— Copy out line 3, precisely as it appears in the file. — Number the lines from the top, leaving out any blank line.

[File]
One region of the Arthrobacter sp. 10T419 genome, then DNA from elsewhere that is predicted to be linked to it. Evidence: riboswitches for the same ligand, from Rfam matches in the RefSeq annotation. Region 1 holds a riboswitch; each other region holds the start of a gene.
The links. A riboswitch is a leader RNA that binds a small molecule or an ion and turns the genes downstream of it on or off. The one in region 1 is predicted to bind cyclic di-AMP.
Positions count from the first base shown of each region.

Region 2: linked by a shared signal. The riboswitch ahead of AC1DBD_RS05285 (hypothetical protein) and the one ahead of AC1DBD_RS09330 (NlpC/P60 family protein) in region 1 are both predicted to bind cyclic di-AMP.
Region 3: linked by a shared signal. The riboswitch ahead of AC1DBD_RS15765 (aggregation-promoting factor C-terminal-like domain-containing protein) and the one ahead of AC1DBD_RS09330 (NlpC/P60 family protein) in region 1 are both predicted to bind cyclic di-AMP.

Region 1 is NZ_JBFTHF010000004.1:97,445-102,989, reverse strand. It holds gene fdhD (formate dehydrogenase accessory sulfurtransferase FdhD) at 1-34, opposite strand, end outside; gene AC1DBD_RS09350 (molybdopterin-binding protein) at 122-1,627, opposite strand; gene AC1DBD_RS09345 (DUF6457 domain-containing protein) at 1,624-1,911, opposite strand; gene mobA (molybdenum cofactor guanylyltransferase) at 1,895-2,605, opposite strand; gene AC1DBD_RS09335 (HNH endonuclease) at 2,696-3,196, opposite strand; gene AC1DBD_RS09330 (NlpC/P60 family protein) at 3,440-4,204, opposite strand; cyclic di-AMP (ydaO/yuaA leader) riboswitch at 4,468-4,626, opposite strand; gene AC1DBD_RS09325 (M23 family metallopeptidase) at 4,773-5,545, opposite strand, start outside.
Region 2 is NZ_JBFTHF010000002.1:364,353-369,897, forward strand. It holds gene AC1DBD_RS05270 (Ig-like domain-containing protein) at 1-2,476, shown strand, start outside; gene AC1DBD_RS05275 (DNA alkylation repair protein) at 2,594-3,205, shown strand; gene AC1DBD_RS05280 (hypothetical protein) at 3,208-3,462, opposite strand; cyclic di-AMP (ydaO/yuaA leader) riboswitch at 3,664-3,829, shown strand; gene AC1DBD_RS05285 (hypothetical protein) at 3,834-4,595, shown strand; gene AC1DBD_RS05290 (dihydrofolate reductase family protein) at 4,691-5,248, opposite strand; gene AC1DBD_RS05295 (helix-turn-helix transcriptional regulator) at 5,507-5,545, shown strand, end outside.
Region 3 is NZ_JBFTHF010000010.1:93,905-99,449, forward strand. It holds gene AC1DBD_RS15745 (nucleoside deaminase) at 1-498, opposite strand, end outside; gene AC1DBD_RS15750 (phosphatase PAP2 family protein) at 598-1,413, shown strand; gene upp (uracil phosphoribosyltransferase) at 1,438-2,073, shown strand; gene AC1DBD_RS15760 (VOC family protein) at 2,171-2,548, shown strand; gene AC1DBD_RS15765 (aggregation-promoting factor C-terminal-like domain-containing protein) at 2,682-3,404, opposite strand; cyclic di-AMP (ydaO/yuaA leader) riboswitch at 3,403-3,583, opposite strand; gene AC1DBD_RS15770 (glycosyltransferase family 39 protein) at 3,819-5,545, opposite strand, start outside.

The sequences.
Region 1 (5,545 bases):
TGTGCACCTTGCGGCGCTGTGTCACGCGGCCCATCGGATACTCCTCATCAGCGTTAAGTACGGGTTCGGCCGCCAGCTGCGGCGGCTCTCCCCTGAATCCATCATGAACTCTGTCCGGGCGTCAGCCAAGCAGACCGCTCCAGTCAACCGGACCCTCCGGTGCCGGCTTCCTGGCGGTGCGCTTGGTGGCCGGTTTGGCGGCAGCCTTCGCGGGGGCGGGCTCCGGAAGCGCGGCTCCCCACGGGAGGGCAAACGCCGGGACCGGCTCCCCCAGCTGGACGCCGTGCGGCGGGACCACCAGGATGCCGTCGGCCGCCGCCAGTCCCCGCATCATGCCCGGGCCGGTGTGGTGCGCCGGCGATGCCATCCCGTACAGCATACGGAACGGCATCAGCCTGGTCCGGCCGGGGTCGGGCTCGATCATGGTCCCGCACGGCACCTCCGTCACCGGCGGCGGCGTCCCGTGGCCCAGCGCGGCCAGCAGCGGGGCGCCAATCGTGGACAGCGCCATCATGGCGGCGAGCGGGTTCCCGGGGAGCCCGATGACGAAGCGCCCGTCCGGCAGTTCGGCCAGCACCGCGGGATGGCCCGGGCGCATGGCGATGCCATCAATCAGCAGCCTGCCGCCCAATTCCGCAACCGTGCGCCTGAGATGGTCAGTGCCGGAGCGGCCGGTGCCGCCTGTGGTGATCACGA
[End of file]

Positions count from the first base shown of each region.